Recently, I got to know that organisations are providing a temporary benefit of reimbursing nanny services.
As a millennial mom, my usually big eyes popped out even more because my first reaction was, “What?” The second reaction was, “Wow.” But my third reaction was, “This sounds too good to be true.” The third reaction was because it’s been a challenge for parents across the globe to manage childcare and work from home. This was my favourite read detailing the issues.
COVID-19 has shaken things up, but, from a long-term perspective, the optimist in me knows this may be a shaking for good for both, an employer and an employee.
When I began my formal career in 2008, I always had work from home. My first boss told me, ‘we work on trust’, and they had a strict benchmark on recruiting ‘good people’. It didn’t matter if you were a top performer, but if you had a bad reputation, they wouldn’t take you in.
It went a long way because our bureau, back then, was a high performing team, and in spite of having two days where we worked from home, we thrived.
That’s why it was bit strange for me to come into the corporate world and see different personas of managers and how they reacted to “work from home”. There were teams, whose managers just didn’t entertain the concept, and people who treated any employee with such a request as a non-performer.
However, there were managers who understood the importance of flexibility, and those that did had exceptional performance and loyalty in their teams. I still remember an IT organisation, where the manager was outstanding. He’d been leading the team for 20+ years, and had the highest number of women, who went through every stage of life and were doing phenomenal work in that project. There’s also another point, his former bosses were women, who influenced him a great deal to be this way.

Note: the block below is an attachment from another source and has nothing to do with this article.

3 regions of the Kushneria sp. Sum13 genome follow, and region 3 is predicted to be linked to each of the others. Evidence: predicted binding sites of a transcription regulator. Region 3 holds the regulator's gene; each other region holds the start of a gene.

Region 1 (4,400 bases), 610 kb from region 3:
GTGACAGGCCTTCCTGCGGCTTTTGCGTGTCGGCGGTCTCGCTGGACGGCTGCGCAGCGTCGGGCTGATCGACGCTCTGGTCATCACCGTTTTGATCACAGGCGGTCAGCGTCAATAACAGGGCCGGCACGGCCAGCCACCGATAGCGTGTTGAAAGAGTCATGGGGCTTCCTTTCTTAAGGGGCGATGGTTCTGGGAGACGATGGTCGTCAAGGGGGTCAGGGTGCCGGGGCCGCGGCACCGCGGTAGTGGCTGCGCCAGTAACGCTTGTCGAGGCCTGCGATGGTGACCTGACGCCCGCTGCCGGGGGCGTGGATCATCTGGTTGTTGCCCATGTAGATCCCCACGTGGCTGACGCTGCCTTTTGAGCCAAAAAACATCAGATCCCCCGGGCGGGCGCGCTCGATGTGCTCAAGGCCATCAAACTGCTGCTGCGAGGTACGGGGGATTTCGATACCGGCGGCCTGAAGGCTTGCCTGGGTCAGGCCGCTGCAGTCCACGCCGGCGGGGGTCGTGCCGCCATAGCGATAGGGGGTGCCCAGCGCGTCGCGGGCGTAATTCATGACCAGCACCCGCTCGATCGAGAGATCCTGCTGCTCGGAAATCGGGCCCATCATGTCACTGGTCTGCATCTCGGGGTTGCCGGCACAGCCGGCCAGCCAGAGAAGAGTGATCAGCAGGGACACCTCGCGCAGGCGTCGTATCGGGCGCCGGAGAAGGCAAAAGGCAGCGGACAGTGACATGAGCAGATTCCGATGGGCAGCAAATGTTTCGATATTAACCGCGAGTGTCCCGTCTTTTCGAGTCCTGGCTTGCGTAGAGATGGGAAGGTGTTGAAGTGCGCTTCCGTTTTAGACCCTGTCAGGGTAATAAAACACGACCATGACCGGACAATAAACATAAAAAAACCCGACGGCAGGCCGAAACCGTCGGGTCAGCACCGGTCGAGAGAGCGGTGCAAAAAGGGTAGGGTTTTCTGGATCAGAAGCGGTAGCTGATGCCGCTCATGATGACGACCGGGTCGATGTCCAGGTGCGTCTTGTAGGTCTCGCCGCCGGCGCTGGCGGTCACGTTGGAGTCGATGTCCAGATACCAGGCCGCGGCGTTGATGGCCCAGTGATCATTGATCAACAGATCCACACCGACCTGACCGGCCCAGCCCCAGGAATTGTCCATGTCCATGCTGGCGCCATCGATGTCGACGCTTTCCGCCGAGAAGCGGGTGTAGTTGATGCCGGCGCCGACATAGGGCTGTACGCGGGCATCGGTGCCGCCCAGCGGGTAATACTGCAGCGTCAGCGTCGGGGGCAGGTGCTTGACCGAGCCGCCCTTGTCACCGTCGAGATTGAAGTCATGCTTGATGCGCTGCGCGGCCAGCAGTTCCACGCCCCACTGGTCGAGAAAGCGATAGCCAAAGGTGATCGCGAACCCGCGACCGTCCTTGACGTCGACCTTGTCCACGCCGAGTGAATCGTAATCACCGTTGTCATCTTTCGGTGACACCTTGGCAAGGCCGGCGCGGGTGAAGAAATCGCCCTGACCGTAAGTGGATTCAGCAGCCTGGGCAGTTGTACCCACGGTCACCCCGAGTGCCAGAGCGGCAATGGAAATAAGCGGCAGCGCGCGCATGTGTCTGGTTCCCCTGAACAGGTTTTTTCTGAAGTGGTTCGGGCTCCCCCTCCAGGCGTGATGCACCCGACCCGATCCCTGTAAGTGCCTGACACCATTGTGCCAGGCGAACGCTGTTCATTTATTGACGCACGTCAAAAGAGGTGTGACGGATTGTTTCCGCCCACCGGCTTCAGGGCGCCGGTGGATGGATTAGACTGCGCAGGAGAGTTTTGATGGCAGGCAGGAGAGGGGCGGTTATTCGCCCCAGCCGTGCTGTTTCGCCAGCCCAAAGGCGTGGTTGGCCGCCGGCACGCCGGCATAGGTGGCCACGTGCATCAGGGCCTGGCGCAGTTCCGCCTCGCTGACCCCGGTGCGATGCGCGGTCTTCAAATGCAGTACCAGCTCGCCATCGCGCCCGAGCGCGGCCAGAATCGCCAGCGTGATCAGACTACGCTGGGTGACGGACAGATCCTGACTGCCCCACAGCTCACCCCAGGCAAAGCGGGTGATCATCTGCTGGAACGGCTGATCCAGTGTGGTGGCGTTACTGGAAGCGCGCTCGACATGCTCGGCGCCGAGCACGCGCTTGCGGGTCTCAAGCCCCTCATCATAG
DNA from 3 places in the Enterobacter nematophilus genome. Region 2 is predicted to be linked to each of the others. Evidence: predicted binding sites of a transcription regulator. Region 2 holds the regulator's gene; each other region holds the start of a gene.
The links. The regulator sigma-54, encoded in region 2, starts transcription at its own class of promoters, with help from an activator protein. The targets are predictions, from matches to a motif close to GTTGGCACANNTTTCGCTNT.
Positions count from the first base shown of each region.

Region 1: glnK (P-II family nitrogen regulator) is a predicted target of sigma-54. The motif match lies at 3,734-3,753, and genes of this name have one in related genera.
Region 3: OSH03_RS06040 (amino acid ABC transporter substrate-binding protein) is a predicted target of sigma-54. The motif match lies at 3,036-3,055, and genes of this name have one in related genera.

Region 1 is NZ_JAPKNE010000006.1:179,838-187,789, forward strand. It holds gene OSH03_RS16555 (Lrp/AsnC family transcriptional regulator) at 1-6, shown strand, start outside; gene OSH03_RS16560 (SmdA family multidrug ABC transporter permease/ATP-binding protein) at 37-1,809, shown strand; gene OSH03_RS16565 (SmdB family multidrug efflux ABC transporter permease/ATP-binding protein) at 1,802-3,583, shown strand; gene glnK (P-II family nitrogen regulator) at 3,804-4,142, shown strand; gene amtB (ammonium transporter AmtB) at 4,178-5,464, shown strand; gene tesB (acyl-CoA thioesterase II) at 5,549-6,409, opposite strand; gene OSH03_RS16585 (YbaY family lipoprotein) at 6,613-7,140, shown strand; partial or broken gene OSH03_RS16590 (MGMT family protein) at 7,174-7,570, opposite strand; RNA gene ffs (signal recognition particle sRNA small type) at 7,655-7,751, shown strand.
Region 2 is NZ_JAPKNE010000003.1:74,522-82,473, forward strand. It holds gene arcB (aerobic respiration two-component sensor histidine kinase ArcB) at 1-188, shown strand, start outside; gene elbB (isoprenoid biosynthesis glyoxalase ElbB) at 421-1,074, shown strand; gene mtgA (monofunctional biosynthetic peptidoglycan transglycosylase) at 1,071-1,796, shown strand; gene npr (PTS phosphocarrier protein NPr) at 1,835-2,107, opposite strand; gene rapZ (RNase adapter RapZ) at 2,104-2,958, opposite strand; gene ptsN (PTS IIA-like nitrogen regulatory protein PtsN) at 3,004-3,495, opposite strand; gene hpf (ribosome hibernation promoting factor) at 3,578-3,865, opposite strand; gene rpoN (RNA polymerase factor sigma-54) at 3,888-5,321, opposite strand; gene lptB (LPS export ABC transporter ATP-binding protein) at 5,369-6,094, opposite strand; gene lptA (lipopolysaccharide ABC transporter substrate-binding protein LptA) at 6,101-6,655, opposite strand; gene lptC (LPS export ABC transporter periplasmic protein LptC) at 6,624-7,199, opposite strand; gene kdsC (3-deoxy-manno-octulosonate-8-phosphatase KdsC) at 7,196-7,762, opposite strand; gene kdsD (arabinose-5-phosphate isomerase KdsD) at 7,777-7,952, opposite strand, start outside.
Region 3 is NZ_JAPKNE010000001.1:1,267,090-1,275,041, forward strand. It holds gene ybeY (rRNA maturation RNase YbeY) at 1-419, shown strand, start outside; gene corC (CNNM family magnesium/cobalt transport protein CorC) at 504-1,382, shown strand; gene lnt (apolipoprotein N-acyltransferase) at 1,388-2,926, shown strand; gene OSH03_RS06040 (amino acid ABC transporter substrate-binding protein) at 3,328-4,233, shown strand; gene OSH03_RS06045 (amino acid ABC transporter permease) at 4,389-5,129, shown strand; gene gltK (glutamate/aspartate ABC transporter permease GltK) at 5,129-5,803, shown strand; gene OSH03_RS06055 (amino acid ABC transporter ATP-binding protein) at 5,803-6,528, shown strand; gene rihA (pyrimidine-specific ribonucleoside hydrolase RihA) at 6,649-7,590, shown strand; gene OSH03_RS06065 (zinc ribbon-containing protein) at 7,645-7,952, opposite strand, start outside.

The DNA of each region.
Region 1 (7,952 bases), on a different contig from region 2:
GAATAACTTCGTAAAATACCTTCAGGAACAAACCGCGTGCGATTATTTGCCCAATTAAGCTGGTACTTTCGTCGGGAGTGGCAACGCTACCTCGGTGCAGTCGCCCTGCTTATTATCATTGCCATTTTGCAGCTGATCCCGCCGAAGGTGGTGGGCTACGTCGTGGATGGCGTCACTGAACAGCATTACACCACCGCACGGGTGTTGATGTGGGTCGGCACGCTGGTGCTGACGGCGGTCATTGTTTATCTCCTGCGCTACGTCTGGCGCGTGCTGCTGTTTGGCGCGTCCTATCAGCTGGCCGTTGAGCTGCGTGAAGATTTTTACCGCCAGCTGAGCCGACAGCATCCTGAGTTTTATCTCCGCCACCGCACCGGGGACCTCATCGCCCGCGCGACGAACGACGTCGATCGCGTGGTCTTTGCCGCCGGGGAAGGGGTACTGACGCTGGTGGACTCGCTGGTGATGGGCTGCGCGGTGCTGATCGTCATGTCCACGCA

I’m grateful that this time has brought such stories to the forefront to show organisations how much they can leverage when their employees are supported to work from home. Productivity does not get affected. In many cases, it has gone up, however, it has gone up in organisations, where the employer chose to listen and more importantly, lead with concrete action. Those organisations, in turn, are winning something money cannot buy: loyalty.
To come back to the point on nanny services, I know many people may think it’s going beyond, but think about it… If you truly want parents in the workforce, they need support too.
Even as this lockdown hit, I remember joking with my family abroad as they had a good chuckle on how we’d manage since we were so used to having help at home. However, they can’t afford that luxury because, realistically, the cost of daycare abroad is the equivalent to an entire month’s wages. So, some women, stay out of the workforce for that very reason.
I’d just like to make the case for this workplace benefit. Legally, in India, the maternity act mandates that every office provides a daycare facility. However, since taking your child into an office daycare is ruled out, perhaps this is a benefit more and more organisations should think of and provide.
When we get to a time where we’re back in offices, perhaps organisations should provide some choice in the way employees avail these benefits too – either a nanny or the office daycare. What blew my mind to this temporary benefit was organisations went a step ahead and said it was gender neutral! That shows tremendous maturity, and I’m hoping it’s a game changer for them and the corporate world.
If you’re saving on employee commute, electricity bills, providing snacks/food, this may be the ‘real benefit’ needed for those who are parents in the workplace, and will certainly leapfrog your employer brand.
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